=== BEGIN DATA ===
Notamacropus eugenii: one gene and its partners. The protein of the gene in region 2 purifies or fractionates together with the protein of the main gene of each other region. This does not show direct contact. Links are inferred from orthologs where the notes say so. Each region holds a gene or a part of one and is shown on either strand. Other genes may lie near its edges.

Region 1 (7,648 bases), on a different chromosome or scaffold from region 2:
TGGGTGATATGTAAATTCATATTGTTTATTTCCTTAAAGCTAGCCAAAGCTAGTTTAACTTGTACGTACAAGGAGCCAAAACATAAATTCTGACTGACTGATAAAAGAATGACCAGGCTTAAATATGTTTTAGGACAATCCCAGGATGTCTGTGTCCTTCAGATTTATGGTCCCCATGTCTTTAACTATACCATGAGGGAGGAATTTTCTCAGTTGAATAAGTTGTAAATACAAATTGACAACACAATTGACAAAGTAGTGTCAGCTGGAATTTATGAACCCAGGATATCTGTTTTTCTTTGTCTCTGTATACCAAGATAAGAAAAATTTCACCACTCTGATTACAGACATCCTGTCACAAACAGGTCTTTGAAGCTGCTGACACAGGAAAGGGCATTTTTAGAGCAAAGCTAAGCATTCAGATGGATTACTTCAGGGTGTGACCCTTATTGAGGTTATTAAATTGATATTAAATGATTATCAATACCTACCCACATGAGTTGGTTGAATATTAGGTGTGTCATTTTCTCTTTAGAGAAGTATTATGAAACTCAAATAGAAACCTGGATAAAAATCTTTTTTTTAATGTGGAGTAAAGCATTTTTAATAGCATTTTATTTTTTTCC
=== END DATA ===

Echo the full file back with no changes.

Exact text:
Notamacropus eugenii: one gene and its partners. The protein of the gene in region 2 purifies or fractionates together with the protein of the main gene of each other region. This does not show direct contact. Links are inferred from orthologs where the notes say so. Each region holds a gene or a part of one and is shown on either strand. Other genes may lie near its edges.

Region 1 (7,648 bases), on a different chromosome or scaffold from region 2:
TGGGTGATATGTAAATTCATATTGTTTATTTCCTTAAAGCTAGCCAAAGCTAGTTTAACTTGTACGTACAAGGAGCCAAAACATAAATTCTGACTGACTGATAAAAGAATGACCAGGCTTAAATATGTTTTAGGACAATCCCAGGATGTCTGTGTCCTTCAGATTTATGGTCCCCATGTCTTTAACTATACCATGAGGGAGGAATTTTCTCAGTTGAATAAGTTGTAAATACAAATTGACAACACAATTGACAAAGTAGTGTCAGCTGGAATTTATGAACCCAGGATATCTGTTTTTCTTTGTCTCTGTATACCAAGATAAGAAAAATTTCACCACTCTGATTACAGACATCCTGTCACAAACAGGTCTTTGAAGCTGCTGACACAGGAAAGGGCATTTTTAGAGCAAAGCTAAGCATTCAGATGGATTACTTCAGGGTGTGACCCTTATTGAGGTTATTAAATTGATATTAAATGATTATCAATACCTACCCACATGAGTTGGTTGAATATTAGGTGTGTCATTTTCTCTTTAGAGAAGTATTATGAAACTCAAATAGAAACCTGGATAAAAATCTTTTTTTTAATGTGGAGTAAAGCATTTTTAATAGCATTTTATTTTTTTCC